Lovely reader Ami asks:
You might have written about this before, but how did you deal with food struggles when your children were younger? Mine are three and one and a half. It's difficult to get them to try new things, but my husband and I keep offering everything we eat to them. Most of the time, if I know I'm making something for dinner that they just won't try, I'll fix them something else. A lot of moms would say that is incredibly stupid, or, as someone has told me before, I'm being too nice. However, it's the path of least resistance at the end of the day that I don't want to turn into a bad. Does that make sense? The end of the day can already be stressful, and I don't want to add a power struggle to that at dinner. I guess my long-winded question is, at what age do I finally say, "Sorry kids, but THIS is what is for dinner."
Now. You say that now.
I know. It's a tough thing to do. The longer you go on making different meals for every member of the family, the more entrenched they will be to eating only certain foods - and the more difficult it will be to stop this habit. I've got one kid who would be totally thrilled to eat pasta for every meal and almost nothing else.
Unless, of course, you really don't mind making separate meals for each person several times a day/week - and I did it for a while - but I have the feeling that you aren't enjoying this display of domestic tranquility. It doesn't have to be a power struggle though - think of their arguments as a knee level thunderstorm and just - step over it. Remain calm and repeat yourself if necessary - "This is what's for dinner tonight."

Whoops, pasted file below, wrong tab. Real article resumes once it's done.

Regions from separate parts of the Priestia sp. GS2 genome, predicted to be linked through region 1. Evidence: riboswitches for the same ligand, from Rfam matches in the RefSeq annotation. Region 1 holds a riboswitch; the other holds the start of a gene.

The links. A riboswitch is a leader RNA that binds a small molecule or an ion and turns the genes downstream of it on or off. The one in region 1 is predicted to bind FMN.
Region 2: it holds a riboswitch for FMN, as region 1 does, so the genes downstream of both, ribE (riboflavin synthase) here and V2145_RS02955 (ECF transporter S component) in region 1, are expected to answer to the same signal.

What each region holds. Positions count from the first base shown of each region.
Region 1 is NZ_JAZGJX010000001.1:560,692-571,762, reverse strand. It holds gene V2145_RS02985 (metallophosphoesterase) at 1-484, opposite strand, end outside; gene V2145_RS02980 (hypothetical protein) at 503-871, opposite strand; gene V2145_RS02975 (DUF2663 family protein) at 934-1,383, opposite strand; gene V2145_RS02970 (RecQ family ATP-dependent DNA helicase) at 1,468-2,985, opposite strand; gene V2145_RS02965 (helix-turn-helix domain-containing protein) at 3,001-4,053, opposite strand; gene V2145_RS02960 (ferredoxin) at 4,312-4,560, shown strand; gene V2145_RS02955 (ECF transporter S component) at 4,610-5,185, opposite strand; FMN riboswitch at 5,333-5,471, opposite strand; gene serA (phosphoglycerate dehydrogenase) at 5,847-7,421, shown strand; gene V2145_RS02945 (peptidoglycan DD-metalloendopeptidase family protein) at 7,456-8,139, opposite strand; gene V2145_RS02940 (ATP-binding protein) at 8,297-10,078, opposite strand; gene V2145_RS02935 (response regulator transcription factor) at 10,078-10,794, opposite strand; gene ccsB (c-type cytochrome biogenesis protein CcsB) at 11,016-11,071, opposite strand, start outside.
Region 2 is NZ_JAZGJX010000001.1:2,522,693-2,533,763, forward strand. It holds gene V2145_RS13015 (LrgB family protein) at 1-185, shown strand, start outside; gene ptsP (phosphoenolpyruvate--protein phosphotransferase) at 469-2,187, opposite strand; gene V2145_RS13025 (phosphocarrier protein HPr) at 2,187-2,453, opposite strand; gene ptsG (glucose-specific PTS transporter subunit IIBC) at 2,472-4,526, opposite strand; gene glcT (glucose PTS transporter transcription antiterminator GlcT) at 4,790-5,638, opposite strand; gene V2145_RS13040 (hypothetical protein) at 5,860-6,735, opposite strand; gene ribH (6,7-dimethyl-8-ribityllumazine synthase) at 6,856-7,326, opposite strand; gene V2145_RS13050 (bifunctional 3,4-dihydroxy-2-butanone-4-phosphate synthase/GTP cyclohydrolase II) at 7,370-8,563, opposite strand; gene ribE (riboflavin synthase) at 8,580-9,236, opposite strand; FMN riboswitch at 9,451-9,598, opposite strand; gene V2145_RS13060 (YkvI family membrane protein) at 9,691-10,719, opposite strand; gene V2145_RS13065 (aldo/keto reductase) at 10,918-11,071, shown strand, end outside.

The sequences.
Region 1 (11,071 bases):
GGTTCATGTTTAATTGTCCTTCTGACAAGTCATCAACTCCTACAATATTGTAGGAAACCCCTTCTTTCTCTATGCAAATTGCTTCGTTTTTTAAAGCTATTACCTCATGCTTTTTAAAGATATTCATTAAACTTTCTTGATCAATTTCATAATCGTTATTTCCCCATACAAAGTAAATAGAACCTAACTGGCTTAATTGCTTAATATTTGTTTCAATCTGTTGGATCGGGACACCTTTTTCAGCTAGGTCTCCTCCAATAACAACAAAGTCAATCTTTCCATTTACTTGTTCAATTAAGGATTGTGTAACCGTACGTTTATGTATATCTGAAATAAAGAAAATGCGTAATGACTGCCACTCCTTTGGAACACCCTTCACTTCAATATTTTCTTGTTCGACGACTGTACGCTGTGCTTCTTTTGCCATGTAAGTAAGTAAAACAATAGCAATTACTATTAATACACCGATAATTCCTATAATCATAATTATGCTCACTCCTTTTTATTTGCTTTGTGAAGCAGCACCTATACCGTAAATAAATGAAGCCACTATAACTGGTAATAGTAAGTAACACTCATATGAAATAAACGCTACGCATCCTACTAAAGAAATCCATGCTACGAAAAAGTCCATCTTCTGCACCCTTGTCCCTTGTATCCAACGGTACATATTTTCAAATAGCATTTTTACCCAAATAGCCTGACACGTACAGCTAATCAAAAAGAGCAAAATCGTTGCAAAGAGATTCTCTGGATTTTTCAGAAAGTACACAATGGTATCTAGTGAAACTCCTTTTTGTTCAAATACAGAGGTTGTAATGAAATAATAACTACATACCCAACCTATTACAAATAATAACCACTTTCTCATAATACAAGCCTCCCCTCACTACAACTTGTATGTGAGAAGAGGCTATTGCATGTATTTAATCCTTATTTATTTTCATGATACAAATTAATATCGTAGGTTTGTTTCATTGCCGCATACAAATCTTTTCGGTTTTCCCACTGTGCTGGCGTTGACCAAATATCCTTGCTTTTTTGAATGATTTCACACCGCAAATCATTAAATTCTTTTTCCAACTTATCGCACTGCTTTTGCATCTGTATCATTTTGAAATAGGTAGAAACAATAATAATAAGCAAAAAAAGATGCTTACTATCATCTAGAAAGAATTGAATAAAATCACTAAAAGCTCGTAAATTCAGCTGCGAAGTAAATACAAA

The way it works in our house may not work for you. In our house, dinner is served. You can eat the dinner, or you can eat the dinner. If I know it's something that someone just despises, they at least have to eat a few bites. Then they can eat the other parts of the dinner. We always have something that everyone likes. One example of that is raw carrots. All of my kids like baby carrots, carrot sticks, or sometimes they just want a peeled, whole carrot. If I serve steamed green beans, I know that one of my kids hates them. She's allowed to eat a few green beans - while making faces and groaning - and then she can get some carrots.
Last week - she ate every one of her green beans without any comment. I was *stunned*.
I also serve a very small portion of something that I know a kid doesn't like - one of my kids hates tomato sauce - and I know that my mom is reading here and matching up kids with the descriptions, it's too funny - and so when I give her pasta, she gets a smaller amount of sauce on the side. She has to eat some of it.
Chili is a good example. Two of my kids HATE it. They can add cheese, chips, sour cream - whatever they want - to their (very small) portion. They have to eat at least half of it, plus a fruit and a veg. If they are still hungry, they can make a sandwich or have a yogurt or more fruit/veg. But they can't have anything else if they haven't had their (very small) couple of bites. I've been really happy with the fact that sometimes, their taste buds change and they end up eating the former despised food.